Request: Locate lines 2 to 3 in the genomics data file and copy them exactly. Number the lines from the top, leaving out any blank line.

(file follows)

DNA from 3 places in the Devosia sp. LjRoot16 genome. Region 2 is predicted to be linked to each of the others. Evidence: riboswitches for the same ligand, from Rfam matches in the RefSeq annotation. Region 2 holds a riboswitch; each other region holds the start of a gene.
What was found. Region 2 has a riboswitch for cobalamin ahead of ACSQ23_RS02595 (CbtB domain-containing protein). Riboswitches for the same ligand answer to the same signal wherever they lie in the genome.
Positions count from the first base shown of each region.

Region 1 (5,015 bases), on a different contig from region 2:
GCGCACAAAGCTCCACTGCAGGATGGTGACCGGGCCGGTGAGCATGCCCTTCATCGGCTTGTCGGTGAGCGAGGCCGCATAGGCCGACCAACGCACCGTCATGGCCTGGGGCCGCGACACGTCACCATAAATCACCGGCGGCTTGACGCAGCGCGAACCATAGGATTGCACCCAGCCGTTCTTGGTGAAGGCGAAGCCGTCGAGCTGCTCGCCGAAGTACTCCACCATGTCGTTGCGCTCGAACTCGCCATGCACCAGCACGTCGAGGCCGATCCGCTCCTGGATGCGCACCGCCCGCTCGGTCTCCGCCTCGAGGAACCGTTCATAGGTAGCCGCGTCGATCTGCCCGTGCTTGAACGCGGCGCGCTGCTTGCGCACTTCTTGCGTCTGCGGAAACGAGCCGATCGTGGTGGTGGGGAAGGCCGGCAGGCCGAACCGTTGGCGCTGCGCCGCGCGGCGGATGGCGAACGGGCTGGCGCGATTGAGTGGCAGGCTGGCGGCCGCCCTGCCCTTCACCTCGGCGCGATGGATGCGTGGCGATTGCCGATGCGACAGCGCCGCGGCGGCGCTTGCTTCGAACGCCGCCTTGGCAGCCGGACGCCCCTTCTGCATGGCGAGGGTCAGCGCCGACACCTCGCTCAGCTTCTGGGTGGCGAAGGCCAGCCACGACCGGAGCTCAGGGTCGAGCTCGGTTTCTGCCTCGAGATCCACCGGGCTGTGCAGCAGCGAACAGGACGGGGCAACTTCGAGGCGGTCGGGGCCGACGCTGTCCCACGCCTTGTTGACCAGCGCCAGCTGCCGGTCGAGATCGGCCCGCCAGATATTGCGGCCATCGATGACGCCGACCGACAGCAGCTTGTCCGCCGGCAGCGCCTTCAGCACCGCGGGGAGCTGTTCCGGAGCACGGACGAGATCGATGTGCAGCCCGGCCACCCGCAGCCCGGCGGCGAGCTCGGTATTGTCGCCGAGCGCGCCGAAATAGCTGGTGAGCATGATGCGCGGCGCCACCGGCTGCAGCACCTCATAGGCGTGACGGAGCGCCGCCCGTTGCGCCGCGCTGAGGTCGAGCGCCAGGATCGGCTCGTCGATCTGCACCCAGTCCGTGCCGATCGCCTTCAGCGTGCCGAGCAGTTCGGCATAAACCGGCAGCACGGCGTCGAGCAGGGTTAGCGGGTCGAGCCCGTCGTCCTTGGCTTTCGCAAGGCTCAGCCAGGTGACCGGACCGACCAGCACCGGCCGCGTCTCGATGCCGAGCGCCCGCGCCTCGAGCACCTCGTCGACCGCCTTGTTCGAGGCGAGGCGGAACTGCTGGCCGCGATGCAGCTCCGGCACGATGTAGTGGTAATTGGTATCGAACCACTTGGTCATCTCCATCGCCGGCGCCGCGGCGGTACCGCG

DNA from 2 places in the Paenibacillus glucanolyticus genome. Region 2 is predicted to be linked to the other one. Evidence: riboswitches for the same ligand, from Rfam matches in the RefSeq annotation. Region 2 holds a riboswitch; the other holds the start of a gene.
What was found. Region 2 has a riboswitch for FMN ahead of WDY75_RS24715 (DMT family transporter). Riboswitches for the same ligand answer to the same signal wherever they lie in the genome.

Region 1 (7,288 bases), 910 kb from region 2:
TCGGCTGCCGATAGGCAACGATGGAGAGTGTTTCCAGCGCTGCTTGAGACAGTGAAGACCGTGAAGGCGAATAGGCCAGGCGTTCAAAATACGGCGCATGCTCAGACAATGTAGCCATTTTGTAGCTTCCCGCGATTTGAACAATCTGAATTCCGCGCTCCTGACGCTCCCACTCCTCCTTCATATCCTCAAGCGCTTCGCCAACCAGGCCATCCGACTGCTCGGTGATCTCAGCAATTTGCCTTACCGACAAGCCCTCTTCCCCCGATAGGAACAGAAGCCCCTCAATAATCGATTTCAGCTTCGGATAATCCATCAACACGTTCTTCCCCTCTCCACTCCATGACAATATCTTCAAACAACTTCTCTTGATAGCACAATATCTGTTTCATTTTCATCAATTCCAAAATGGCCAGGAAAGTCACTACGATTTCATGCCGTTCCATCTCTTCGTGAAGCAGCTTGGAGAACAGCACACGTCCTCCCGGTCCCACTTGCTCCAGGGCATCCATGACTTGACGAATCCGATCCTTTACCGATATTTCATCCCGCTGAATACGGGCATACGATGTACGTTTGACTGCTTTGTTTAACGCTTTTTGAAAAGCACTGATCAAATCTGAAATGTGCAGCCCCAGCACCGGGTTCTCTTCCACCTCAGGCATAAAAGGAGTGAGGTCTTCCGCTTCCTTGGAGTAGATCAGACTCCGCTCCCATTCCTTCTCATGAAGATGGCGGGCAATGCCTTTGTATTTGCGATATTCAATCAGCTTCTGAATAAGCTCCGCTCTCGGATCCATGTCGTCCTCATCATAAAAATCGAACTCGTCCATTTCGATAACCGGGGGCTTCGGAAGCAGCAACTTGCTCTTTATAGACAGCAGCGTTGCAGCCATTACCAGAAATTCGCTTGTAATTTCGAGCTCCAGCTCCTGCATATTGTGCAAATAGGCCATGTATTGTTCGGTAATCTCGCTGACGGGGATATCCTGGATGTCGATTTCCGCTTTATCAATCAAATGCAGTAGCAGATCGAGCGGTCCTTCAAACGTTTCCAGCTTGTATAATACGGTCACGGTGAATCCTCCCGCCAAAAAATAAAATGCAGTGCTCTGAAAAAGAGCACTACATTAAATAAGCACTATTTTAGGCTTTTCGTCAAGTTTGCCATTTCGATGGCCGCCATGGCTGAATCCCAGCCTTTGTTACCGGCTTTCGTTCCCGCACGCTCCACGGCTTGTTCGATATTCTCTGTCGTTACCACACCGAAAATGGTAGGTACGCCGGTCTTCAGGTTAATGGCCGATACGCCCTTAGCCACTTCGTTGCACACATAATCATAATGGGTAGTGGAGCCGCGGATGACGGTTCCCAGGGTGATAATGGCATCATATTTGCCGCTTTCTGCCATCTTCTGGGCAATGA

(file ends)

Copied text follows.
What was found. Region 2 has a riboswitch for cobalamin ahead of ACSQ23_RS02595 (CbtB domain-containing protein). Riboswitches for the same ligand answer to the same signal wherever they lie in the genome.
Positions count from the first base shown of each region.